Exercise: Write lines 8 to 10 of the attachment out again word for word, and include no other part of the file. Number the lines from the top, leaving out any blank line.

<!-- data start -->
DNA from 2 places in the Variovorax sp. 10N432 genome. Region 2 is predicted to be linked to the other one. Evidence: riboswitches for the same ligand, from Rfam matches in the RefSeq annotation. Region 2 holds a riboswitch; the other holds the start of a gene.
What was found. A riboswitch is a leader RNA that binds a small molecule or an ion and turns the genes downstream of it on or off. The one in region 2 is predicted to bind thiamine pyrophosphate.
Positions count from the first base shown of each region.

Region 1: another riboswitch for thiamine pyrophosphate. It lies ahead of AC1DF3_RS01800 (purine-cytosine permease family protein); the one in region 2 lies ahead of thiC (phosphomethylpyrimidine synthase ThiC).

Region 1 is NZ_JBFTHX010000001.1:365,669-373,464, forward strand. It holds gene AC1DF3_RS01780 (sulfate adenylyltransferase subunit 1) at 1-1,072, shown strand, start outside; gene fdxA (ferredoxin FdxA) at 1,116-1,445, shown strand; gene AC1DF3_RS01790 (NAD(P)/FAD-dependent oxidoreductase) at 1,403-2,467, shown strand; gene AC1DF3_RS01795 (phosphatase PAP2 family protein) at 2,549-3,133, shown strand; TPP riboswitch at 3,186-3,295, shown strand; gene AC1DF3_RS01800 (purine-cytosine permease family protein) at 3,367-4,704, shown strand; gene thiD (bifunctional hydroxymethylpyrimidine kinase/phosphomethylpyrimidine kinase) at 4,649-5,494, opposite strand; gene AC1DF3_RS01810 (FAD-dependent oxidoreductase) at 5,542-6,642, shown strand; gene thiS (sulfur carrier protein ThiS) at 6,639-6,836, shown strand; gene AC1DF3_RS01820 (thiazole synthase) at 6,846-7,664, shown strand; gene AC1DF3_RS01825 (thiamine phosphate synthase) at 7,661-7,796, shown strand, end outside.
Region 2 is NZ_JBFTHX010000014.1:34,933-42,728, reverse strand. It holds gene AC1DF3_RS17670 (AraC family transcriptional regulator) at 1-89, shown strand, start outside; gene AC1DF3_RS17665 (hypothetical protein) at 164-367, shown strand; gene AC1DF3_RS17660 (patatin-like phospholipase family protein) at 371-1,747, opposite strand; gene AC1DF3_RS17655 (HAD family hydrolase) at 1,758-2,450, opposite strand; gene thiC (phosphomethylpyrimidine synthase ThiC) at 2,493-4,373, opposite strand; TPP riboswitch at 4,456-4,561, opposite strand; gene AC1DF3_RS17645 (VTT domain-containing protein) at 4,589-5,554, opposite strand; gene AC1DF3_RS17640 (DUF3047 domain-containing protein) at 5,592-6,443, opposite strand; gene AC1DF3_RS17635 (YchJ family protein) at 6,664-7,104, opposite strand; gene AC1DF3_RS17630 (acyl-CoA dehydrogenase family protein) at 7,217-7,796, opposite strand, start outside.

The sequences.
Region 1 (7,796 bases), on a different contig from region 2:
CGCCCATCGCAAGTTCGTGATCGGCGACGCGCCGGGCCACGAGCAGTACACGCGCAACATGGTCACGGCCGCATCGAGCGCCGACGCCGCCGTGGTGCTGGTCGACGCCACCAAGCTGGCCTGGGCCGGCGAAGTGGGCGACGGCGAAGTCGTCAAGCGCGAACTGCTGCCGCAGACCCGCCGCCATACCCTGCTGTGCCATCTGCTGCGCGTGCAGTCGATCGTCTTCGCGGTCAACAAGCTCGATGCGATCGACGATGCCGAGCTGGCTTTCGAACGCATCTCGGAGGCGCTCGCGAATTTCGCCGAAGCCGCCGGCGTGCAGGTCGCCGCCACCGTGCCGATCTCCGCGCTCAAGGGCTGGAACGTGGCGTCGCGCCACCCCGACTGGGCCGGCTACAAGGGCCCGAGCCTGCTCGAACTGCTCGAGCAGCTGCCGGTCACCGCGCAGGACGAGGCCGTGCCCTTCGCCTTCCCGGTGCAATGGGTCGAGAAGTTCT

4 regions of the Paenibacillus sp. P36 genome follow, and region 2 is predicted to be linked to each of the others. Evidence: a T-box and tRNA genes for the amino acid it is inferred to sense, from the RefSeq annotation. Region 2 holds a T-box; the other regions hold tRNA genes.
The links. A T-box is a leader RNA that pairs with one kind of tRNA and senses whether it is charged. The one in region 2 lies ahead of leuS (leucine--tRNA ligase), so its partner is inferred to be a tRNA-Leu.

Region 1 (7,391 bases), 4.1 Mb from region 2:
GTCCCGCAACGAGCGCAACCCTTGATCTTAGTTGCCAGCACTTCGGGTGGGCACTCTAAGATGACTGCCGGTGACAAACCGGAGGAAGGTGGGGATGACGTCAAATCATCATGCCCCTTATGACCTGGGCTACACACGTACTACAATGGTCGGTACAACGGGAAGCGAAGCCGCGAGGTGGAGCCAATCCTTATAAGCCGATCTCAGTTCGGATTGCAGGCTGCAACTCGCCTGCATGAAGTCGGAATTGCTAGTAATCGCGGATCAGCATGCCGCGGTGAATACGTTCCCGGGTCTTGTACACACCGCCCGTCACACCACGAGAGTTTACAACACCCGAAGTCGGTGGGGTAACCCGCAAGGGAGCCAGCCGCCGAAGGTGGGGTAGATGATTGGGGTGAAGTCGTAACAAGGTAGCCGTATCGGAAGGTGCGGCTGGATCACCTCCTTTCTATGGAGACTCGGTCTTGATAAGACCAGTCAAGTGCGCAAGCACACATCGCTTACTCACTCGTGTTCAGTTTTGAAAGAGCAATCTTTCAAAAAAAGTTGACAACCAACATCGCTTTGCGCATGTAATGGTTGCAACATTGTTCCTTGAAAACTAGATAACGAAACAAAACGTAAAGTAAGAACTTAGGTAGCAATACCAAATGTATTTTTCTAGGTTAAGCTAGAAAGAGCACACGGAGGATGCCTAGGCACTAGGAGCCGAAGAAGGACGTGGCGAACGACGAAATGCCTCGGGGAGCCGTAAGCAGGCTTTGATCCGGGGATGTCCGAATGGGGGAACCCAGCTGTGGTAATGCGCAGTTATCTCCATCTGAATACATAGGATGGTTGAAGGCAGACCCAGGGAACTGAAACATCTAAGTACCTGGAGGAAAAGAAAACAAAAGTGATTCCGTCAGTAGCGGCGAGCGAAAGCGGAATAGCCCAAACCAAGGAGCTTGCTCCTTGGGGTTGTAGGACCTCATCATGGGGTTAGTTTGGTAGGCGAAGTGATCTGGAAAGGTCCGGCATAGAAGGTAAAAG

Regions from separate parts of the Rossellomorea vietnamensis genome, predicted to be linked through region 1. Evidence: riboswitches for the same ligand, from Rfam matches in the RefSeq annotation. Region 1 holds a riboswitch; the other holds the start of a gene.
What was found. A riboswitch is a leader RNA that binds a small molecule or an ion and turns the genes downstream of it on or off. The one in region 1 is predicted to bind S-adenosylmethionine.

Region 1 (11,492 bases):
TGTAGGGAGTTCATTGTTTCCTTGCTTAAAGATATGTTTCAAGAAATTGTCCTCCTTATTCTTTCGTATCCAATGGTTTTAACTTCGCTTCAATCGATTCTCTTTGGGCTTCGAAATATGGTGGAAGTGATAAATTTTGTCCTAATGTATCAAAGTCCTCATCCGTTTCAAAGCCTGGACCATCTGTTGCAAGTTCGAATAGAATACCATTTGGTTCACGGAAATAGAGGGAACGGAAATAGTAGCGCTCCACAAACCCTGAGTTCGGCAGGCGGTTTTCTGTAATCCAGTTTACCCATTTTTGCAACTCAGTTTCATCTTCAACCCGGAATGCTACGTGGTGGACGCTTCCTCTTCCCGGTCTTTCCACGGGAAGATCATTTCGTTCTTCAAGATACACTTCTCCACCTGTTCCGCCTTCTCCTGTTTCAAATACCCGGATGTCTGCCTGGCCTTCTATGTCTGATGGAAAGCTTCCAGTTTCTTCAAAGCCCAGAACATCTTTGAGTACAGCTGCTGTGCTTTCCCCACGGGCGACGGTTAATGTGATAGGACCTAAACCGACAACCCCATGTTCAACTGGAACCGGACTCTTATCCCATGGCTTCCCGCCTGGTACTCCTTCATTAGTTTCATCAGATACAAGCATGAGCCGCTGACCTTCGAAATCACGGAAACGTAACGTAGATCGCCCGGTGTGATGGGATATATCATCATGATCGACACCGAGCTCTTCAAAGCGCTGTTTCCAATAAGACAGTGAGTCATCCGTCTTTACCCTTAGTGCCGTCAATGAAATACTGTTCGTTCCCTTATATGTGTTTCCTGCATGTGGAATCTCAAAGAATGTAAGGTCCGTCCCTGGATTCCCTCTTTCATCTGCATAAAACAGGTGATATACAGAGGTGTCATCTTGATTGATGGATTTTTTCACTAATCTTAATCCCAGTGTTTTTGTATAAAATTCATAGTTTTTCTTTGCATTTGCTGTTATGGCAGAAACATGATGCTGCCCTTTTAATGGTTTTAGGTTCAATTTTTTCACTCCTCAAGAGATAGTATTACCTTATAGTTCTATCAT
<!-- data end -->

Region 1 (7,796 bases), on a different contig from region 2:
CGCCCATCGCAAGTTCGTGATCGGCGACGCGCCGGGCCACGAGCAGTACACGCGCAACATGGTCACGGCCGCATCGAGCGCCGACGCCGCCGTGGTGCTGGTCGACGCCACCAAGCTGGCCTGGGCCGGCGAAGTGGGCGACGGCGAAGTCGTCAAGCGCGAACTGCTGCCGCAGACCCGCCGCCATACCCTGCTGTGCCATCTGCTGCGCGTGCAGTCGATCGTCTTCGCGGTCAACAAGCTCGATGCGATCGACGATGCCGAGCTGGCTTTCGAACGCATCTCGGAGGCGCTCGCGAATTTCGCCGAAGCCGCCGGCGTGCAGGTCGCCGCCACCGTGCCGATCTCCGCGCTCAAGGGCTGGAACGTGGCGTCGCGCCACCCCGACTGGGCCGGCTACAAGGGCCCGAGCCTGCTCGAACTGCTCGAGCAGCTGCCGGTCACCGCGCAGGACGAGGCCGTGCCCTTCGCCTTCCCGGTGCAATGGGTCGAGAAGTTCT

4 regions of the Paenibacillus sp. P36 genome follow, and region 2 is predicted to be linked to each of the others. Evidence: a T-box and tRNA genes for the amino acid it is inferred to sense, from the RefSeq annotation. Region 2 holds a T-box; the other regions hold tRNA genes.